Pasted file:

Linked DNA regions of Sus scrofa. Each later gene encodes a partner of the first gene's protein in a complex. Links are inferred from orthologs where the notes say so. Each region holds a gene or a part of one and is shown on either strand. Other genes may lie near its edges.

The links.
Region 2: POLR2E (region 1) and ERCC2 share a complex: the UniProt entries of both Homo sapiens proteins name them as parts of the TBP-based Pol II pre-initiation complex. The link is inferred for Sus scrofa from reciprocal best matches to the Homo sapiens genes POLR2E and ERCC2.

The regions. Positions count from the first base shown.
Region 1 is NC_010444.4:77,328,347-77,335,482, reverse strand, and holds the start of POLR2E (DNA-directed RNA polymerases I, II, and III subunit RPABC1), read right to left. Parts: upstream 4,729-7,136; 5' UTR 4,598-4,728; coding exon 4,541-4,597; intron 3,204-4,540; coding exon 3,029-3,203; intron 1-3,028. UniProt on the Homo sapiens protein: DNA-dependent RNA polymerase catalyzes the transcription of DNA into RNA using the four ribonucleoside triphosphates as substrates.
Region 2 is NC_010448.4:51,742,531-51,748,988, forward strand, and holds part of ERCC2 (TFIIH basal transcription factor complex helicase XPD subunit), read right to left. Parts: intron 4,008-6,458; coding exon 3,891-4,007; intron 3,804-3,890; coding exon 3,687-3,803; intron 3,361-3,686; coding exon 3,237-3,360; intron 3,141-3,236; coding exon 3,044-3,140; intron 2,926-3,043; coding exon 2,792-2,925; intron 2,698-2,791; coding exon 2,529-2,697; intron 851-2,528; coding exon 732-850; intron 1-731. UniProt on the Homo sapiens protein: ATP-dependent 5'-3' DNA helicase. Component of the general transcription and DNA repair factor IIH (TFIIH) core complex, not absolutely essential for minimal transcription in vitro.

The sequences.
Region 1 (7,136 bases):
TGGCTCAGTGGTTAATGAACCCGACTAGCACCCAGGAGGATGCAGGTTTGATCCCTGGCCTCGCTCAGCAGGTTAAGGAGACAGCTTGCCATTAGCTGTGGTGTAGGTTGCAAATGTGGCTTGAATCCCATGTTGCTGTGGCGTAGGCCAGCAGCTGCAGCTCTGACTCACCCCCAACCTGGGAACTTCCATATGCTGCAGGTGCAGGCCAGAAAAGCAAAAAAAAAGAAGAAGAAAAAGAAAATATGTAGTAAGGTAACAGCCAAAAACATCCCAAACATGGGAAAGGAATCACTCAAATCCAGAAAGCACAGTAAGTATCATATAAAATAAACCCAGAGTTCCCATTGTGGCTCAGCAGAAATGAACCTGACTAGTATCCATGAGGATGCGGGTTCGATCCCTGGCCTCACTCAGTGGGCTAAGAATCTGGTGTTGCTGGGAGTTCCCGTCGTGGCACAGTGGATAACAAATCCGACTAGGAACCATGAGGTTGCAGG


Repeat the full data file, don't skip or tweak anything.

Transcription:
Linked DNA regions of Sus scrofa. Each later gene encodes a partner of the first gene's protein in a complex. Links are inferred from orthologs where the notes say so. Each region holds a gene or a part of one and is shown on either strand. Other genes may lie near its edges.

The links.
Region 2: POLR2E (region 1) and ERCC2 share a complex: the UniProt entries of both Homo sapiens proteins name them as parts of the TBP-based Pol II pre-initiation complex. The link is inferred for Sus scrofa from reciprocal best matches to the Homo sapiens genes POLR2E and ERCC2.

The regions. Positions count from the first base shown.
Region 1 is NC_010444.4:77,328,347-77,335,482, reverse strand, and holds the start of POLR2E (DNA-directed RNA polymerases I, II, and III subunit RPABC1), read right to left. Parts: upstream 4,729-7,136; 5' UTR 4,598-4,728; coding exon 4,541-4,597; intron 3,204-4,540; coding exon 3,029-3,203; intron 1-3,028. UniProt on the Homo sapiens protein: DNA-dependent RNA polymerase catalyzes the transcription of DNA into RNA using the four ribonucleoside triphosphates as substrates.
Region 2 is NC_010448.4:51,742,531-51,748,988, forward strand, and holds part of ERCC2 (TFIIH basal transcription factor complex helicase XPD subunit), read right to left. Parts: intron 4,008-6,458; coding exon 3,891-4,007; intron 3,804-3,890; coding exon 3,687-3,803; intron 3,361-3,686; coding exon 3,237-3,360; intron 3,141-3,236; coding exon 3,044-3,140; intron 2,926-3,043; coding exon 2,792-2,925; intron 2,698-2,791; coding exon 2,529-2,697; intron 851-2,528; coding exon 732-850; intron 1-731. UniProt on the Homo sapiens protein: ATP-dependent 5'-3' DNA helicase. Component of the general transcription and DNA repair factor IIH (TFIIH) core complex, not absolutely essential for minimal transcription in vitro.

The sequences.
Region 1 (7,136 bases):
TGGCTCAGTGGTTAATGAACCCGACTAGCACCCAGGAGGATGCAGGTTTGATCCCTGGCCTCGCTCAGCAGGTTAAGGAGACAGCTTGCCATTAGCTGTGGTGTAGGTTGCAAATGTGGCTTGAATCCCATGTTGCTGTGGCGTAGGCCAGCAGCTGCAGCTCTGACTCACCCCCAACCTGGGAACTTCCATATGCTGCAGGTGCAGGCCAGAAAAGCAAAAAAAAAGAAGAAGAAAAAGAAAATATGTAGTAAGGTAACAGCCAAAAACATCCCAAACATGGGAAAGGAATCACTCAAATCCAGAAAGCACAGTAAGTATCATATAAAATAAACCCAGAGTTCCCATTGTGGCTCAGCAGAAATGAACCTGACTAGTATCCATGAGGATGCGGGTTCGATCCCTGGCCTCACTCAGTGGGCTAAGAATCTGGTGTTGCTGGGAGTTCCCGTCGTGGCACAGTGGATAACAAATCCGACTAGGAACCATGAGGTTGCAGG